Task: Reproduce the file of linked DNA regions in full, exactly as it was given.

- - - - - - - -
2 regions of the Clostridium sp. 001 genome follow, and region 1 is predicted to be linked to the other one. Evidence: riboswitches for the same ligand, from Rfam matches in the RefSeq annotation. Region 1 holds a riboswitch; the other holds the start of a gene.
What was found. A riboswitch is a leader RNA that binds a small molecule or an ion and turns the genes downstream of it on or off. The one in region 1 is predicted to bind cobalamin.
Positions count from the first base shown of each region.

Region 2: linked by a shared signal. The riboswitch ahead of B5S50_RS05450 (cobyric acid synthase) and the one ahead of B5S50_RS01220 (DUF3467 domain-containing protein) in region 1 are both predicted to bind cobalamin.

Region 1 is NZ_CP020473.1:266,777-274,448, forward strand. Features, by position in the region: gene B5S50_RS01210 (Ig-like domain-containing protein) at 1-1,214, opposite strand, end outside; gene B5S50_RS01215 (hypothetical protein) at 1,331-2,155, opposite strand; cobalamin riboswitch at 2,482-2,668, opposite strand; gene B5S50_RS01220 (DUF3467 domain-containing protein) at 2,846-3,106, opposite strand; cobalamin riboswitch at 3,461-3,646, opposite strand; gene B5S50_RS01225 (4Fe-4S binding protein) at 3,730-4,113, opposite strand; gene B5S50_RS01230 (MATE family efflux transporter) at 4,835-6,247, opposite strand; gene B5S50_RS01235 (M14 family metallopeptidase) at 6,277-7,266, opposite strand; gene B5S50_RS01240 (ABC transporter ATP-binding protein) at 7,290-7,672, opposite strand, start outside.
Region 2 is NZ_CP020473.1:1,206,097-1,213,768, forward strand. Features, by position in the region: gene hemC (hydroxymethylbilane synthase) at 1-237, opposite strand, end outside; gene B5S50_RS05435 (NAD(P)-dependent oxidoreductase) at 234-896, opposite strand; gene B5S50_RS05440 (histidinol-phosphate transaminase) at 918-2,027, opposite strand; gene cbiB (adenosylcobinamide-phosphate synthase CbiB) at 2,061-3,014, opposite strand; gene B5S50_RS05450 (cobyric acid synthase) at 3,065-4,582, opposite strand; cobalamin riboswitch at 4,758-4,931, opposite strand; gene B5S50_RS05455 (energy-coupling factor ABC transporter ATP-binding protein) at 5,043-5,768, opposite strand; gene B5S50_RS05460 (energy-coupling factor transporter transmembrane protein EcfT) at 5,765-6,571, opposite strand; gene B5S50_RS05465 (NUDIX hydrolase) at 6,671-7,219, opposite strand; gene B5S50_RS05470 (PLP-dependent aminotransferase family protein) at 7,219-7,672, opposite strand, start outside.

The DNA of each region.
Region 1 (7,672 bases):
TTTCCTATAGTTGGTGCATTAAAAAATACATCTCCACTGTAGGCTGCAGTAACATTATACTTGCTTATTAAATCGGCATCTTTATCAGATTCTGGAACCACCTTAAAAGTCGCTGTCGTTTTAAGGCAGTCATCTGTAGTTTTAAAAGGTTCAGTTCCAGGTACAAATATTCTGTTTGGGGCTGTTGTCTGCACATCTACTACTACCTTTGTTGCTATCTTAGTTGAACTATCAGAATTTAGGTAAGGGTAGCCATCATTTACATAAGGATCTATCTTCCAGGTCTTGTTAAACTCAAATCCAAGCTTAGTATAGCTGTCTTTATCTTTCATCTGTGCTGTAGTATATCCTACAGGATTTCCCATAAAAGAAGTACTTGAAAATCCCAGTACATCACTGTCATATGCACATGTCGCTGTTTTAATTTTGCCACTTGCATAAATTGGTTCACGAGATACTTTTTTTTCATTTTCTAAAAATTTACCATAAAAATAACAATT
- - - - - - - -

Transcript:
2 regions of the Clostridium sp. 001 genome follow, and region 1 is predicted to be linked to the other one. Evidence: riboswitches for the same ligand, from Rfam matches in the RefSeq annotation. Region 1 holds a riboswitch; the other holds the start of a gene.
What was found. A riboswitch is a leader RNA that binds a small molecule or an ion and turns the genes downstream of it on or off. The one in region 1 is predicted to bind cobalamin.
Positions count from the first base shown of each region.

Region 2: linked by a shared signal. The riboswitch ahead of B5S50_RS05450 (cobyric acid synthase) and the one ahead of B5S50_RS01220 (DUF3467 domain-containing protein) in region 1 are both predicted to bind cobalamin.

Region 1 is NZ_CP020473.1:266,777-274,448, forward strand. Features, by position in the region: gene B5S50_RS01210 (Ig-like domain-containing protein) at 1-1,214, opposite strand, end outside; gene B5S50_RS01215 (hypothetical protein) at 1,331-2,155, opposite strand; cobalamin riboswitch at 2,482-2,668, opposite strand; gene B5S50_RS01220 (DUF3467 domain-containing protein) at 2,846-3,106, opposite strand; cobalamin riboswitch at 3,461-3,646, opposite strand; gene B5S50_RS01225 (4Fe-4S binding protein) at 3,730-4,113, opposite strand; gene B5S50_RS01230 (MATE family efflux transporter) at 4,835-6,247, opposite strand; gene B5S50_RS01235 (M14 family metallopeptidase) at 6,277-7,266, opposite strand; gene B5S50_RS01240 (ABC transporter ATP-binding protein) at 7,290-7,672, opposite strand, start outside.
Region 2 is NZ_CP020473.1:1,206,097-1,213,768, forward strand. Features, by position in the region: gene hemC (hydroxymethylbilane synthase) at 1-237, opposite strand, end outside; gene B5S50_RS05435 (NAD(P)-dependent oxidoreductase) at 234-896, opposite strand; gene B5S50_RS05440 (histidinol-phosphate transaminase) at 918-2,027, opposite strand; gene cbiB (adenosylcobinamide-phosphate synthase CbiB) at 2,061-3,014, opposite strand; gene B5S50_RS05450 (cobyric acid synthase) at 3,065-4,582, opposite strand; cobalamin riboswitch at 4,758-4,931, opposite strand; gene B5S50_RS05455 (energy-coupling factor ABC transporter ATP-binding protein) at 5,043-5,768, opposite strand; gene B5S50_RS05460 (energy-coupling factor transporter transmembrane protein EcfT) at 5,765-6,571, opposite strand; gene B5S50_RS05465 (NUDIX hydrolase) at 6,671-7,219, opposite strand; gene B5S50_RS05470 (PLP-dependent aminotransferase family protein) at 7,219-7,672, opposite strand, start outside.

The DNA of each region.
Region 1 (7,672 bases):
TTTCCTATAGTTGGTGCATTAAAAAATACATCTCCACTGTAGGCTGCAGTAACATTATACTTGCTTATTAAATCGGCATCTTTATCAGATTCTGGAACCACCTTAAAAGTCGCTGTCGTTTTAAGGCAGTCATCTGTAGTTTTAAAAGGTTCAGTTCCAGGTACAAATATTCTGTTTGGGGCTGTTGTCTGCACATCTACTACTACCTTTGTTGCTATCTTAGTTGAACTATCAGAATTTAGGTAAGGGTAGCCATCATTTACATAAGGATCTATCTTCCAGGTCTTGTTAAACTCAAATCCAAGCTTAGTATAGCTGTCTTTATCTTTCATCTGTGCTGTAGTATATCCTACAGGATTTCCCATAAAAGAAGTACTTGAAAATCCCAGTACATCACTGTCATATGCACATGTCGCTGTTTTAATTTTGCCACTTGCATAAATTGGTTCACGAGATACTTTTTTTTCATTTTCTAAAAATTTACCATAAAAATAACAATT